Thursday, August 18, 2011


Three minutes and two seconds. That is an eternity when it comes to competition or any type of racing. That just happens to be the difference between my best time this season at our local cycling time trial, the Charlie Baker Time Trial that our club puts on in Concord, MA, and the time that I set last night.

The difference is that my best of the season was done on a full carbon fiber time trial bike outfitted with full aero fittings like a carbon fiber deep dish front wheel and matching full disc rear wheel and 23c tubular tires at 130psi. I was also wearing a skinsuit and an aero helmet. Last night, however, I was riding my full suspension (not locked out), carbon fiber 29er race MTB with traditional alloy spoked wheels and my 1.95" racing knobbies at 65psi. It is decidedly not aero. I was wearing a normal jersey and bibs and a normal helmet.

Oh yea, and I also got run off the road by a boat. Some douche pulling a boat got his truck past me, but couldn't get by Cathy when a car came the other way. He then decided to come back over into me while I was still beside the boat. I slammed the brakes on and went into a pavement cutout (had the right bike for that for sure), narrowly missing the big traffic barrel they had setup. He then wouldn't pass Cathy so I came back up along side of him on the right, pulled out in front of him, behind Cathy and passed her, then moving back to the curb. The dude wasn't impressed but WTF!? You can't just run my ass off the road with your crappy boat and then expect me to wait because you don't have the skill to drive the thing.

This bike just looks fast. What am I doing wrong?

If the three minutes and small change seems reasonable, maybe the average speed differential is more telling. The difference was between 27.03mph avg on the TT bike compared to 23.7mph avg on the MTB. Yes, that is more than three mph difference but logic would seem to suggest the difference should be bigger, right? I would certainly expect it to be as this is about as extreme a disparity as one could muster this side of riding a tricycle as a comparison. If I look at the comparisons for others, lets take Cathy for instance, who is a much, much better TT-er than I am, the disparity is much more pronounced with a near five minute and near 5mph difference week over week, TT to MTB. That, to me, seems like a more reasonable number.

This bike is fast, at least for an MTB on the road.

I realize that the MTB is my best discipline by a long shot and I am certainly the most comfortable on the MTB. Clearly this is translating to riding the MTB in general, in any circumstance. Maybe I should just slap some slicks and aero bars on it and see what happens. regardless, these leaves me pondering just exactly what the F I'm doing wrong on the TT bike. Is there some unlocked potential gain, hidden there in the god forsaken discomfort of that torturous TT bike?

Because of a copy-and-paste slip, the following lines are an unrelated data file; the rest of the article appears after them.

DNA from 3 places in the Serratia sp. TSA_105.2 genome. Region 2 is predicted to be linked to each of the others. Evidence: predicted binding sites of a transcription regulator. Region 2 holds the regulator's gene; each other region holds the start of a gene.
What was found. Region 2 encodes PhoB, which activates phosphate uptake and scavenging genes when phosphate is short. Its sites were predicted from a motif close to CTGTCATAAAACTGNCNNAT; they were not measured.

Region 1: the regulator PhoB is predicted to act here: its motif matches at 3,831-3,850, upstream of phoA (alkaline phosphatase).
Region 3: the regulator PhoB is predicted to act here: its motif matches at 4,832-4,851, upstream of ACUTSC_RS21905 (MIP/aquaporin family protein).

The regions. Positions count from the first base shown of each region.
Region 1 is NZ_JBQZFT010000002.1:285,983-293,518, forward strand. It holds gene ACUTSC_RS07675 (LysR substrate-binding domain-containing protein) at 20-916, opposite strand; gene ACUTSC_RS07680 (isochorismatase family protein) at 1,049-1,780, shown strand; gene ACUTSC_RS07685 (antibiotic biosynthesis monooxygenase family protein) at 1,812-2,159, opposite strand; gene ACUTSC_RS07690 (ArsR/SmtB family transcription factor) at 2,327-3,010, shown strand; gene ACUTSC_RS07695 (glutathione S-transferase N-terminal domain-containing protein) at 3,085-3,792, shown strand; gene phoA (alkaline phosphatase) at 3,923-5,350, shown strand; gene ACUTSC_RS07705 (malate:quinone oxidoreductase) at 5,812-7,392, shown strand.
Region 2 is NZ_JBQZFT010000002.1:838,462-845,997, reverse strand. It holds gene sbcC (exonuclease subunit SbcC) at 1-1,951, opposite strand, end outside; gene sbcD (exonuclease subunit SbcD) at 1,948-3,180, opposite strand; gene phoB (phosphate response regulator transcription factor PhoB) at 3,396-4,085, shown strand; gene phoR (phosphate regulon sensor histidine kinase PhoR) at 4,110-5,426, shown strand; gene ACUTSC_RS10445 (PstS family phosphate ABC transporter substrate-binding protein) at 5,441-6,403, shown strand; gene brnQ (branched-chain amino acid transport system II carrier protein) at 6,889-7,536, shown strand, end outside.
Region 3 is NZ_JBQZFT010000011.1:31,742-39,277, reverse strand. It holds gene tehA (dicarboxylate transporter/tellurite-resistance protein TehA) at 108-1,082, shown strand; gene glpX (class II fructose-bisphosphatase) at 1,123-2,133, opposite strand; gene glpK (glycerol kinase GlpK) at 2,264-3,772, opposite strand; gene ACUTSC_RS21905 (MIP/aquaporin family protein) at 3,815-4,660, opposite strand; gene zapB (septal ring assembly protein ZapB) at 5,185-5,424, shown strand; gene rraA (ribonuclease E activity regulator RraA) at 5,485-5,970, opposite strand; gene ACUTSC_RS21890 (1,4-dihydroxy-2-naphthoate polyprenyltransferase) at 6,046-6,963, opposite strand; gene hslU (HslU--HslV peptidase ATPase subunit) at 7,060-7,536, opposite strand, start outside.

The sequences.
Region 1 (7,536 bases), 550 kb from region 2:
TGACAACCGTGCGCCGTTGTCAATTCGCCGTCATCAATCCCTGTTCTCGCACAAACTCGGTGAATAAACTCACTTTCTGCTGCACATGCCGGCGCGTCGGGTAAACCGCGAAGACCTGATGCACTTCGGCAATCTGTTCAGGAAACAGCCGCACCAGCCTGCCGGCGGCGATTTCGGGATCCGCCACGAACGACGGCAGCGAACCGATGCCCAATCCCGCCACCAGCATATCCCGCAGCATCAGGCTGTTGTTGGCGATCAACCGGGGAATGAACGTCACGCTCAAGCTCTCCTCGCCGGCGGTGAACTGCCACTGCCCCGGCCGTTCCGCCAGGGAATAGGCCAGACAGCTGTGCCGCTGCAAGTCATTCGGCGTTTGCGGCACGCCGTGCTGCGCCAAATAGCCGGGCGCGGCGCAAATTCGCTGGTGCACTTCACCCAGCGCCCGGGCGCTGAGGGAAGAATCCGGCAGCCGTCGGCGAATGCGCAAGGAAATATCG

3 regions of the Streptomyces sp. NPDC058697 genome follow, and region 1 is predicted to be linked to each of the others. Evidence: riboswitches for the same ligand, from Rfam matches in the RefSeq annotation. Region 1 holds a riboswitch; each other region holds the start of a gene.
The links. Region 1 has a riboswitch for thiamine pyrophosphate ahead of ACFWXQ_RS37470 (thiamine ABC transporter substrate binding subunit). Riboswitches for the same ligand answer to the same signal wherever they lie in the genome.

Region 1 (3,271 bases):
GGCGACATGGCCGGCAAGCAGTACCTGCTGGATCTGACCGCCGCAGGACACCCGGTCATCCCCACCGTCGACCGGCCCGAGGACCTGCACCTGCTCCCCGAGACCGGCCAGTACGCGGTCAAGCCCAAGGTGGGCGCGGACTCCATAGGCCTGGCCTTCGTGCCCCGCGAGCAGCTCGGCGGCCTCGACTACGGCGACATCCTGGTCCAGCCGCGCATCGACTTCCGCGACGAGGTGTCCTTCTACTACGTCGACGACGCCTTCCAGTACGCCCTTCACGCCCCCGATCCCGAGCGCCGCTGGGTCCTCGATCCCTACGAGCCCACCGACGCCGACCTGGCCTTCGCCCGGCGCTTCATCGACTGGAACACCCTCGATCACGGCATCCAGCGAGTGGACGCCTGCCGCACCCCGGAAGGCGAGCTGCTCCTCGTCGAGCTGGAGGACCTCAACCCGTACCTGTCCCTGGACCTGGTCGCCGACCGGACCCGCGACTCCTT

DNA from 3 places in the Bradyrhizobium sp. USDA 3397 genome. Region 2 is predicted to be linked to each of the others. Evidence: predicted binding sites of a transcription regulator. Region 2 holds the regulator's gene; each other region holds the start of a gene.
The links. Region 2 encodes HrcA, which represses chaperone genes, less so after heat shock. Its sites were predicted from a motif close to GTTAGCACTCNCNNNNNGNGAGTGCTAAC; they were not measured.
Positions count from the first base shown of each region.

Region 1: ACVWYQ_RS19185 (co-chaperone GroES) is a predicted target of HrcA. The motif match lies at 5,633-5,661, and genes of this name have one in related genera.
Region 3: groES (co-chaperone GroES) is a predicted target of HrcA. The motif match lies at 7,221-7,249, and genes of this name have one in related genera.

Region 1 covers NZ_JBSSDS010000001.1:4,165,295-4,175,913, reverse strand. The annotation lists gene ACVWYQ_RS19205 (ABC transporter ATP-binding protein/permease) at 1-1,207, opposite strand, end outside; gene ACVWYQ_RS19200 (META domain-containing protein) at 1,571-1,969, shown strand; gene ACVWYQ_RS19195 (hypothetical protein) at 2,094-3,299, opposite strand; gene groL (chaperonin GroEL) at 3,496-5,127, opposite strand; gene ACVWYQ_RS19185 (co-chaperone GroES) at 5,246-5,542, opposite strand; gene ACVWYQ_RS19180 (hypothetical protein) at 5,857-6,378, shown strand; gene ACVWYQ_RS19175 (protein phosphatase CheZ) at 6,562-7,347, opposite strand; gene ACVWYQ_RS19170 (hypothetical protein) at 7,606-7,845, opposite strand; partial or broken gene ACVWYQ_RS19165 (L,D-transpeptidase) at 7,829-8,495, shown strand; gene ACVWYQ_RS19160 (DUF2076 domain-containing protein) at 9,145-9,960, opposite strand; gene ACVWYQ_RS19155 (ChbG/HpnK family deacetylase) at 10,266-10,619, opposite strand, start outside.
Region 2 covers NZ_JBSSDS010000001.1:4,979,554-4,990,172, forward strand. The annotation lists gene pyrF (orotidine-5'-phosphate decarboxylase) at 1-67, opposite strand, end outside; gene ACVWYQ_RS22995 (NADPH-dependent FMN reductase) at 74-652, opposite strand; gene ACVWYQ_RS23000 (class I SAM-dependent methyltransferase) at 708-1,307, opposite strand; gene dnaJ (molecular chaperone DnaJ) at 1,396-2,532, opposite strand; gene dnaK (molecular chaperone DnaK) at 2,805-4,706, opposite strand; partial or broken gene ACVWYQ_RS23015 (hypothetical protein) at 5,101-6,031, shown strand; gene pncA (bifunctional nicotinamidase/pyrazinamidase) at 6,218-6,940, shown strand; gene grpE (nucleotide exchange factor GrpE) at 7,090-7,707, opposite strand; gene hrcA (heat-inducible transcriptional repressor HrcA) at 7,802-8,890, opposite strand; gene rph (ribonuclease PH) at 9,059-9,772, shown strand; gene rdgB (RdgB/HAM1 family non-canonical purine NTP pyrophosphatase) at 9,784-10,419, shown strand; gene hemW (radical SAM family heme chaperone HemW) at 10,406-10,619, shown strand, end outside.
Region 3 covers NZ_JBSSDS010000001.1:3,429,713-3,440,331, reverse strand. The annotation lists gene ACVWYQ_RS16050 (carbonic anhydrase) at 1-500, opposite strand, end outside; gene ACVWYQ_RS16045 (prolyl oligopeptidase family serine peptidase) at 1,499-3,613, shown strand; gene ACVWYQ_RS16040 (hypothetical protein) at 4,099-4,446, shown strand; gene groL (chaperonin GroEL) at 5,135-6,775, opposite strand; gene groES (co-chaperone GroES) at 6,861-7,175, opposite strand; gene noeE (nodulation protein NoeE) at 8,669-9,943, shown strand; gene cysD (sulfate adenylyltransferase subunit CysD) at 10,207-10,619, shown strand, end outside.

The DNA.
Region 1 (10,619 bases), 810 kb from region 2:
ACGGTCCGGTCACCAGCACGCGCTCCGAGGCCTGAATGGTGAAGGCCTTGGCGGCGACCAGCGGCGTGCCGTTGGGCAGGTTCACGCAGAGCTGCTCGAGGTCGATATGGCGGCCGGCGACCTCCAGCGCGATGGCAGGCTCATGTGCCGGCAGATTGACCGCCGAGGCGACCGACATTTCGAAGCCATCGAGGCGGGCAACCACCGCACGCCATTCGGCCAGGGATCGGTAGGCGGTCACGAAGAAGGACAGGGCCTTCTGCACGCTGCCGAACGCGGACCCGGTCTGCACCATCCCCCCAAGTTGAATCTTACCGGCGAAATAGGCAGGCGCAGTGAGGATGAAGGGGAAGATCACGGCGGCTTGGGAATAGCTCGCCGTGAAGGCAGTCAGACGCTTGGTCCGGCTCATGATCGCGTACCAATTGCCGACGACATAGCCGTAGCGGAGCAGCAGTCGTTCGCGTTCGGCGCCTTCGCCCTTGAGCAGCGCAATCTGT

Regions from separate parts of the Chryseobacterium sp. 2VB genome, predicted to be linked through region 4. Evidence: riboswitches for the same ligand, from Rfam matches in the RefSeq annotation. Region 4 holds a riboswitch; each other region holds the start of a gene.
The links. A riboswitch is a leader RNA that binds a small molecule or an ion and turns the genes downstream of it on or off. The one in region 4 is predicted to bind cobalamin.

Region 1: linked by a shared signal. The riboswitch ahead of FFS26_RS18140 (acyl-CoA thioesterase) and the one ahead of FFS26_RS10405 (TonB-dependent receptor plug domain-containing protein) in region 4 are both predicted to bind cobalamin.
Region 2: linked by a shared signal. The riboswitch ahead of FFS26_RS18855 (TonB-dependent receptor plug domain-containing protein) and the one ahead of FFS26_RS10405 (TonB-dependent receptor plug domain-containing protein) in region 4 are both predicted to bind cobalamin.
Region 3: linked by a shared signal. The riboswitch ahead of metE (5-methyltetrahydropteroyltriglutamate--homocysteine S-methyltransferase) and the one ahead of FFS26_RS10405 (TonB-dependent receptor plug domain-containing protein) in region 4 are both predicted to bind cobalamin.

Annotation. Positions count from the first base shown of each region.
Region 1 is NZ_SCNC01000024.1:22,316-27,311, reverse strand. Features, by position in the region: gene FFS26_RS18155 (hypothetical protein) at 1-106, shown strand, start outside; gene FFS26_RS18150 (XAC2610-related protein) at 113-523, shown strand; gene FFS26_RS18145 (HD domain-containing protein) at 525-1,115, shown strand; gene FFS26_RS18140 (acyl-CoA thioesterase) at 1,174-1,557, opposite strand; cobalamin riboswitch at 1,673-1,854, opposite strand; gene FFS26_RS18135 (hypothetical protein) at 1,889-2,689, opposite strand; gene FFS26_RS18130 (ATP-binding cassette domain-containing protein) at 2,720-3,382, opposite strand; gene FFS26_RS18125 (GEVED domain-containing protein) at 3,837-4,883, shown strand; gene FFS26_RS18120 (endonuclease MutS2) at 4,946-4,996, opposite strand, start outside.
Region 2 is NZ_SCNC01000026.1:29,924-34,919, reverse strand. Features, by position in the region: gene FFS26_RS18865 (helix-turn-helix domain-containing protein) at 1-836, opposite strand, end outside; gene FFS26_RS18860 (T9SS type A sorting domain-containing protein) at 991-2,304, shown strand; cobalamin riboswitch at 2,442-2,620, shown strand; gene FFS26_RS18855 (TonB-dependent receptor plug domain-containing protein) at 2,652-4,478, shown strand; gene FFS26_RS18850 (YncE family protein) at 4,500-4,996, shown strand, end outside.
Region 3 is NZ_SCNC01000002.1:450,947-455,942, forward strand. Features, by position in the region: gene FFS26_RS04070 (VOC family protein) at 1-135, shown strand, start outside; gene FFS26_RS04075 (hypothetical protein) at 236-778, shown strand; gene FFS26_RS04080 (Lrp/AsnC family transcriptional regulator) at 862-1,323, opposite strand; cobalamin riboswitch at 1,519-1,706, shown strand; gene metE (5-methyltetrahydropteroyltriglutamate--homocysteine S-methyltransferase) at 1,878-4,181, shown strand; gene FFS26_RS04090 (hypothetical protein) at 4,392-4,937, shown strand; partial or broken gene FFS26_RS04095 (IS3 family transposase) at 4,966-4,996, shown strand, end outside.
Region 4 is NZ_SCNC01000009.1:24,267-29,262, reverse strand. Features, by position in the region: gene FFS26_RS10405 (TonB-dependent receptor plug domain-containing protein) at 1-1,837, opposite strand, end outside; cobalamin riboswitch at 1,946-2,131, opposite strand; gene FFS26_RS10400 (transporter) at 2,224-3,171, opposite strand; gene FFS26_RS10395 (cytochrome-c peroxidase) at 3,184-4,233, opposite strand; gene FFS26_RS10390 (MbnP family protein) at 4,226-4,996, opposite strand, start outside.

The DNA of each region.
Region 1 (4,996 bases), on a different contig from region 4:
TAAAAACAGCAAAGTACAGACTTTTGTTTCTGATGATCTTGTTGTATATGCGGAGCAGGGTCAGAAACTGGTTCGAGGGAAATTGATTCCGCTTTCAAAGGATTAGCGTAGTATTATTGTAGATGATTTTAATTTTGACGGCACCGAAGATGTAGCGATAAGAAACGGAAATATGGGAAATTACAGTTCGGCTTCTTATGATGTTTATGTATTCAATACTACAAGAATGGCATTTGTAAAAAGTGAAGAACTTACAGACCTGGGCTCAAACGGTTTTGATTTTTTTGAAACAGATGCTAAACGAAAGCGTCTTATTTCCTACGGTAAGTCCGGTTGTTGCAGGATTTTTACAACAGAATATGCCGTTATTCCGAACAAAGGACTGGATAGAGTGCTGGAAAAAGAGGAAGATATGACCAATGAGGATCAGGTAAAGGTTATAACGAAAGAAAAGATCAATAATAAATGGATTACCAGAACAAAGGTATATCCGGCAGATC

I really hope so because I haven't made any gain in years. May be time to break down and go see Armand. We have been thinking about it for Cathy anyhow, who is looking for 21 seconds in order to knock none other than Karen Smyers out of the top 3 record times at the CBTT. Yes, Cathy is legit and deadly on a TT bike, as many unhappy men who get 'chicked' by her weekly can attest to. I on the other hand ...


Hill Junkie said...

It's easy to fall into the trap of linearly extrapolating times and speeds. But at 24-27mph, power is going almost entirely into overcoming wind resistance. Power is cubic function of wind speed. On the same bike, power increase due to wind resistance goes up about 42% from 24 to 27mph. The fact that you are less aero on an MTB is big deal, but not that big when speeds poke into the high 20's.

I am impressed with your speed on the MTB though. That is wicked fast no matter how you analyze it. Perhaps some fit optimization or more time in the TT position would net you more speed.

gewilli said...

#1 positional differences will greatly affect your power. If you aren't recruiting the same muscles you may not go that fast.

27 is wicked f'n fast. You've seen the times from the TT down here maybe.

Looking at the TT bike i'd say the bars are way too high.

The difference between the two avg speeds is pretty dramatic as Doug mentioned.

If you were to set the saddle position relative to the BB on the TT bike to be the same as the MTB, you might be able to get closer to the Jonny Bold TT times.

mkr said...

Actually, the bars are about 10" lower than the saddle, which I think is the biggest issue. Too aggressive and I can't produce the power. The saddle has traditionally been near the normal road angle (nose was 6.5cm behind the BB). I changed that recently to no gain so I'm going to slam it back. The bike doesn't fit super well; I wish it were bigger. My PR is two minutes off the record time. I'd really like to trim that some.

jay robbins said...

that seems like a pretty crazy difference. do you have an power data from the TT bike that you could send me? i have an aero calculator for the CBTT that i could run it through if you want.

gewilli said...

i got thinking...

always a bad thing I know

but i'm going to wager that you are way too stretched out on the TT bike.

dropping the bars would also require moving them closed to you, i've been looking at lots of TT stuff over the summer, pro position and what not. Certainly not with Speed Merchant's wind tunnel eye, but I ain't new to this gig.

Jonny Bold said...


Come down to the Cape and have Georgey at Corner Cycle get you dialed in, position wise. His expertise in bikefitting is second to none. He uses old school and new. He also takes into consideration our old less flexible backs. What works for the Tour de France riders, doesn't translate well to us old farts, that haven't been riding a bike for a living for 15 years.

I'm still pretty impressed with your mt. bike speed though. Damn! Some of our road races don't average that high.